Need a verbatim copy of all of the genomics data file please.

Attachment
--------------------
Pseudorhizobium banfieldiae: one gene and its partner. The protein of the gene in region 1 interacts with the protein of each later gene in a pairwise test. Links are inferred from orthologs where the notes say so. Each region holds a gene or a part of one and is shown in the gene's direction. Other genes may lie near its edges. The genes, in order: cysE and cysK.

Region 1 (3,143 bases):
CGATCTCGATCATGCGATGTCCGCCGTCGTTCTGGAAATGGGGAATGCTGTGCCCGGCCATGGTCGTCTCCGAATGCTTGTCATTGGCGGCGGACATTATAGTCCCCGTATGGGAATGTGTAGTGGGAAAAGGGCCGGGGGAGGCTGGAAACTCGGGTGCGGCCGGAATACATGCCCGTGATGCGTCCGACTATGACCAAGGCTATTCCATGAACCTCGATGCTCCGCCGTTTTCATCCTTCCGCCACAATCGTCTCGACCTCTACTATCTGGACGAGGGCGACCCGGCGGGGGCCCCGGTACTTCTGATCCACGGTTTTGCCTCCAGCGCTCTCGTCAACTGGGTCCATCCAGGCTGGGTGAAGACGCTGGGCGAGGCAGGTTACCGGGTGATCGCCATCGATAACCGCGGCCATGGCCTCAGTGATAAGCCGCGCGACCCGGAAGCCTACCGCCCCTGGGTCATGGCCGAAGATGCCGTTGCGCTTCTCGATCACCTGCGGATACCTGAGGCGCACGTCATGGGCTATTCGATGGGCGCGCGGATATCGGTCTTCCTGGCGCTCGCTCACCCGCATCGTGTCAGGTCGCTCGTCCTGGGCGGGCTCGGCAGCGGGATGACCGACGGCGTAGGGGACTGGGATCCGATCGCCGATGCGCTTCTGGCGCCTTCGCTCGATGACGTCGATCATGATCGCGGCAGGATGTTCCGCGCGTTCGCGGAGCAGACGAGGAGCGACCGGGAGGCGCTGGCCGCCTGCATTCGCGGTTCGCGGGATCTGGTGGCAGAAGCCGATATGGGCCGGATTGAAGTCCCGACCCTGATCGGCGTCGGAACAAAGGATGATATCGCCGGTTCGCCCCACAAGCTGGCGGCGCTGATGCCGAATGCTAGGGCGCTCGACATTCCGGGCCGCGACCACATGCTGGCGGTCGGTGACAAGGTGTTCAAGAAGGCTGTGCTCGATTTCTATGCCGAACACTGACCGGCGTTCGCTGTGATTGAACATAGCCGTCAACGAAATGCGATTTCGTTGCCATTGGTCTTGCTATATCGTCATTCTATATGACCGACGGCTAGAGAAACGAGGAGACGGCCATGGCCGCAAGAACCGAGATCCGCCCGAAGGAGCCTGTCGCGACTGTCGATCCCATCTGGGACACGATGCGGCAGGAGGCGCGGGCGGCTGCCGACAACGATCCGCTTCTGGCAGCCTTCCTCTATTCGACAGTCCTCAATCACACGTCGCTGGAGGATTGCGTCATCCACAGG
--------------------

Pseudorhizobium banfieldiae: one gene and its partner. The protein of the gene in region 1 interacts with the protein of each later gene in a pairwise test. Links are inferred from orthologs where the notes say so. Each region holds a gene or a part of one and is shown in the gene's direction. Other genes may lie near its edges. The genes, in order: cysE and cysK.

Region 1 (3,143 bases):
CGATCTCGATCATGCGATGTCCGCCGTCGTTCTGGAAATGGGGAATGCTGTGCCCGGCCATGGTCGTCTCCGAATGCTTGTCATTGGCGGCGGACATTATAGTCCCCGTATGGGAATGTGTAGTGGGAAAAGGGCCGGGGGAGGCTGGAAACTCGGGTGCGGCCGGAATACATGCCCGTGATGCGTCCGACTATGACCAAGGCTATTCCATGAACCTCGATGCTCCGCCGTTTTCATCCTTCCGCCACAATCGTCTCGACCTCTACTATCTGGACGAGGGCGACCCGGCGGGGGCCCCGGTACTTCTGATCCACGGTTTTGCCTCCAGCGCTCTCGTCAACTGGGTCCATCCAGGCTGGGTGAAGACGCTGGGCGAGGCAGGTTACCGGGTGATCGCCATCGATAACCGCGGCCATGGCCTCAGTGATAAGCCGCGCGACCCGGAAGCCTACCGCCCCTGGGTCATGGCCGAAGATGCCGTTGCGCTTCTCGATCACCTGCGGATACCTGAGGCGCACGTCATGGGCTATTCGATGGGCGCGCGGATATCGGTCTTCCTGGCGCTCGCTCACCCGCATCGTGTCAGGTCGCTCGTCCTGGGCGGGCTCGGCAGCGGGATGACCGACGGCGTAGGGGACTGGGATCCGATCGCCGATGCGCTTCTGGCGCCTTCGCTCGATGACGTCGATCATGATCGCGGCAGGATGTTCCGCGCGTTCGCGGAGCAGACGAGGAGCGACCGGGAGGCGCTGGCCGCCTGCATTCGCGGTTCGCGGGATCTGGTGGCAGAAGCCGATATGGGCCGGATTGAAGTCCCGACCCTGATCGGCGTCGGAACAAAGGATGATATCGCCGGTTCGCCCCACAAGCTGGCGGCGCTGATGCCGAATGCTAGGGCGCTCGACATTCCGGGCCGCGACCACATGCTGGCGGTCGGTGACAAGGTGTTCAAGAAGGCTGTGCTCGATTTCTATGCCGAACACTGACCGGCGTTCGCTGTGATTGAACATAGCCGTCAACGAAATGCGATTTCGTTGCCATTGGTCTTGCTATATCGTCATTCTATATGACCGACGGCTAGAGAAACGAGGAGACGGCCATGGCCGCAAGAACCGAGATCCGCCCGAAGGAGCCTGTCGCGACTGTCGATCCCATCTGGGACACGATGCGGCAGGAGGCGCGGGCGGCTGCCGACAACGATCCGCTTCTGGCAGCCTTCCTCTATTCGACAGTCCTCAATCACACGTCGCTGGAGGATTGCGTCATCCACAGG